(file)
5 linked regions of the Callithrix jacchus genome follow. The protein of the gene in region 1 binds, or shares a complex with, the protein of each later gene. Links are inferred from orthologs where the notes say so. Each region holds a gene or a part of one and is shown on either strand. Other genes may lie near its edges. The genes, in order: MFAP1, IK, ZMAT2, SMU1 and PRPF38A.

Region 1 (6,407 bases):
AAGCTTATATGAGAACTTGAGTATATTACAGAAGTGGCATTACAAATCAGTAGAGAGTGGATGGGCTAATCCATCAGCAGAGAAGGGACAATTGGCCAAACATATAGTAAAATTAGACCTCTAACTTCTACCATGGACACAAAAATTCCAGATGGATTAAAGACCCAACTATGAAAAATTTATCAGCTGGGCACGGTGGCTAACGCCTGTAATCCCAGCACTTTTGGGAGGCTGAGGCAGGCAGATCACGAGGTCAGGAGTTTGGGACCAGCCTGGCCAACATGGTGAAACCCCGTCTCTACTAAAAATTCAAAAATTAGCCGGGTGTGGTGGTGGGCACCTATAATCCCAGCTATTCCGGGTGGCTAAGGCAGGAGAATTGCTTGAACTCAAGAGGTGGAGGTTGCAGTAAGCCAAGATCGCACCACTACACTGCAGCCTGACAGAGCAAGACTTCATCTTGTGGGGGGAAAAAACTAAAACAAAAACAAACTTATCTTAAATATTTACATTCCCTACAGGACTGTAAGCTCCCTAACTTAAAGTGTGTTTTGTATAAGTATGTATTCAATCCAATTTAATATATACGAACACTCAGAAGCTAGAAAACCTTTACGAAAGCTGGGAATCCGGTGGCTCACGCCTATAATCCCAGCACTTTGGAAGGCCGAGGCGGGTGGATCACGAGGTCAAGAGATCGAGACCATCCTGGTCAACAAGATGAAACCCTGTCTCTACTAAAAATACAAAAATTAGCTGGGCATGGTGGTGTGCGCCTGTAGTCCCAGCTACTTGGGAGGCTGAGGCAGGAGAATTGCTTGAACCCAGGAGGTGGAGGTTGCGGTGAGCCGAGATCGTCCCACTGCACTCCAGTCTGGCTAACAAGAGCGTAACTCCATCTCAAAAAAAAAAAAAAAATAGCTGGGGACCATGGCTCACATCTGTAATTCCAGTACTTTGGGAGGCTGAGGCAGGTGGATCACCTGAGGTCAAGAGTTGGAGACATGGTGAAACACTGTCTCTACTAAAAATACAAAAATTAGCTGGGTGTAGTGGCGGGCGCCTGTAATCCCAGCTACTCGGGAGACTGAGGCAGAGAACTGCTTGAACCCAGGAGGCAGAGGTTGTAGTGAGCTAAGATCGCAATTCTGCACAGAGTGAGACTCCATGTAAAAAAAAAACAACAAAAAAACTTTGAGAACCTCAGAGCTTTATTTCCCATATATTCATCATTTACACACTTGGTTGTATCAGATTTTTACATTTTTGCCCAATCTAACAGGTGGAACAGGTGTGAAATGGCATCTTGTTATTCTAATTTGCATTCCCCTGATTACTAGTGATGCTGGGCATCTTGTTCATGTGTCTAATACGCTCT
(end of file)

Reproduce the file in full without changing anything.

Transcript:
5 linked regions of the Callithrix jacchus genome follow. The protein of the gene in region 1 binds, or shares a complex with, the protein of each later gene. Links are inferred from orthologs where the notes say so. Each region holds a gene or a part of one and is shown on either strand. Other genes may lie near its edges. The genes, in order: MFAP1, IK, ZMAT2, SMU1 and PRPF38A.

Region 1 (6,407 bases):
AAGCTTATATGAGAACTTGAGTATATTACAGAAGTGGCATTACAAATCAGTAGAGAGTGGATGGGCTAATCCATCAGCAGAGAAGGGACAATTGGCCAAACATATAGTAAAATTAGACCTCTAACTTCTACCATGGACACAAAAATTCCAGATGGATTAAAGACCCAACTATGAAAAATTTATCAGCTGGGCACGGTGGCTAACGCCTGTAATCCCAGCACTTTTGGGAGGCTGAGGCAGGCAGATCACGAGGTCAGGAGTTTGGGACCAGCCTGGCCAACATGGTGAAACCCCGTCTCTACTAAAAATTCAAAAATTAGCCGGGTGTGGTGGTGGGCACCTATAATCCCAGCTATTCCGGGTGGCTAAGGCAGGAGAATTGCTTGAACTCAAGAGGTGGAGGTTGCAGTAAGCCAAGATCGCACCACTACACTGCAGCCTGACAGAGCAAGACTTCATCTTGTGGGGGGAAAAAACTAAAACAAAAACAAACTTATCTTAAATATTTACATTCCCTACAGGACTGTAAGCTCCCTAACTTAAAGTGTGTTTTGTATAAGTATGTATTCAATCCAATTTAATATATACGAACACTCAGAAGCTAGAAAACCTTTACGAAAGCTGGGAATCCGGTGGCTCACGCCTATAATCCCAGCACTTTGGAAGGCCGAGGCGGGTGGATCACGAGGTCAAGAGATCGAGACCATCCTGGTCAACAAGATGAAACCCTGTCTCTACTAAAAATACAAAAATTAGCTGGGCATGGTGGTGTGCGCCTGTAGTCCCAGCTACTTGGGAGGCTGAGGCAGGAGAATTGCTTGAACCCAGGAGGTGGAGGTTGCGGTGAGCCGAGATCGTCCCACTGCACTCCAGTCTGGCTAACAAGAGCGTAACTCCATCTCAAAAAAAAAAAAAAAATAGCTGGGGACCATGGCTCACATCTGTAATTCCAGTACTTTGGGAGGCTGAGGCAGGTGGATCACCTGAGGTCAAGAGTTGGAGACATGGTGAAACACTGTCTCTACTAAAAATACAAAAATTAGCTGGGTGTAGTGGCGGGCGCCTGTAATCCCAGCTACTCGGGAGACTGAGGCAGAGAACTGCTTGAACCCAGGAGGCAGAGGTTGTAGTGAGCTAAGATCGCAATTCTGCACAGAGTGAGACTCCATGTAAAAAAAAAACAACAAAAAAACTTTGAGAACCTCAGAGCTTTATTTCCCATATATTCATCATTTACACACTTGGTTGTATCAGATTTTTACATTTTTGCCCAATCTAACAGGTGGAACAGGTGTGAAATGGCATCTTGTTATTCTAATTTGCATTCCCCTGATTACTAGTGATGCTGGGCATCTTGTTCATGTGTCTAATACGCTCT